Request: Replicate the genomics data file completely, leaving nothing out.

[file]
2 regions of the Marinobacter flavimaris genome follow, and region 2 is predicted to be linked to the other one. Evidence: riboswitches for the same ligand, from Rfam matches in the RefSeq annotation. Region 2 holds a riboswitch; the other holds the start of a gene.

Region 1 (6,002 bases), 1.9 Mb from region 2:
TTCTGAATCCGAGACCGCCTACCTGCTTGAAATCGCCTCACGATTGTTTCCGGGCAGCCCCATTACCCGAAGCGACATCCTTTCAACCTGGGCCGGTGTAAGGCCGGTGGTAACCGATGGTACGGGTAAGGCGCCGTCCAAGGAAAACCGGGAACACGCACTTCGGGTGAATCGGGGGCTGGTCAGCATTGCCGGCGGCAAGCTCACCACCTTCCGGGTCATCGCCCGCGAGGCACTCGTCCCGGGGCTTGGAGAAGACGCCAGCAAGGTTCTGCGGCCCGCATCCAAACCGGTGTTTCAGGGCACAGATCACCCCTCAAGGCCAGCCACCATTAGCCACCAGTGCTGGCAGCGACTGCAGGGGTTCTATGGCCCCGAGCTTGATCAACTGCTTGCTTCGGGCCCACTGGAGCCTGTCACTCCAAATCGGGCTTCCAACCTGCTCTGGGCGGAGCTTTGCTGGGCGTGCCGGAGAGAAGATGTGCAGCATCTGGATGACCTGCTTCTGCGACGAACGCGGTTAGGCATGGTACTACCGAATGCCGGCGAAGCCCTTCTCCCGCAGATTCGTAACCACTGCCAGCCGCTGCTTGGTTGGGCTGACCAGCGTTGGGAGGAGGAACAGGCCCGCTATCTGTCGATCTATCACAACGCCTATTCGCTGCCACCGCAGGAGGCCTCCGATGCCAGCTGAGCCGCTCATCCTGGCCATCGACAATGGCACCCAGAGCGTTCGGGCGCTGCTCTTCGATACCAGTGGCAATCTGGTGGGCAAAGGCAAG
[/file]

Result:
2 regions of the Marinobacter flavimaris genome follow, and region 2 is predicted to be linked to the other one. Evidence: riboswitches for the same ligand, from Rfam matches in the RefSeq annotation. Region 2 holds a riboswitch; the other holds the start of a gene.

Region 1 (6,002 bases), 1.9 Mb from region 2:
TTCTGAATCCGAGACCGCCTACCTGCTTGAAATCGCCTCACGATTGTTTCCGGGCAGCCCCATTACCCGAAGCGACATCCTTTCAACCTGGGCCGGTGTAAGGCCGGTGGTAACCGATGGTACGGGTAAGGCGCCGTCCAAGGAAAACCGGGAACACGCACTTCGGGTGAATCGGGGGCTGGTCAGCATTGCCGGCGGCAAGCTCACCACCTTCCGGGTCATCGCCCGCGAGGCACTCGTCCCGGGGCTTGGAGAAGACGCCAGCAAGGTTCTGCGGCCCGCATCCAAACCGGTGTTTCAGGGCACAGATCACCCCTCAAGGCCAGCCACCATTAGCCACCAGTGCTGGCAGCGACTGCAGGGGTTCTATGGCCCCGAGCTTGATCAACTGCTTGCTTCGGGCCCACTGGAGCCTGTCACTCCAAATCGGGCTTCCAACCTGCTCTGGGCGGAGCTTTGCTGGGCGTGCCGGAGAGAAGATGTGCAGCATCTGGATGACCTGCTTCTGCGACGAACGCGGTTAGGCATGGTACTACCGAATGCCGGCGAAGCCCTTCTCCCGCAGATTCGTAACCACTGCCAGCCGCTGCTTGGTTGGGCTGACCAGCGTTGGGAGGAGGAACAGGCCCGCTATCTGTCGATCTATCACAACGCCTATTCGCTGCCACCGCAGGAGGCCTCCGATGCCAGCTGAGCCGCTCATCCTGGCCATCGACAATGGCACCCAGAGCGTTCGGGCGCTGCTCTTCGATACCAGTGGCAATCTGGTGGGCAAAGGCAAG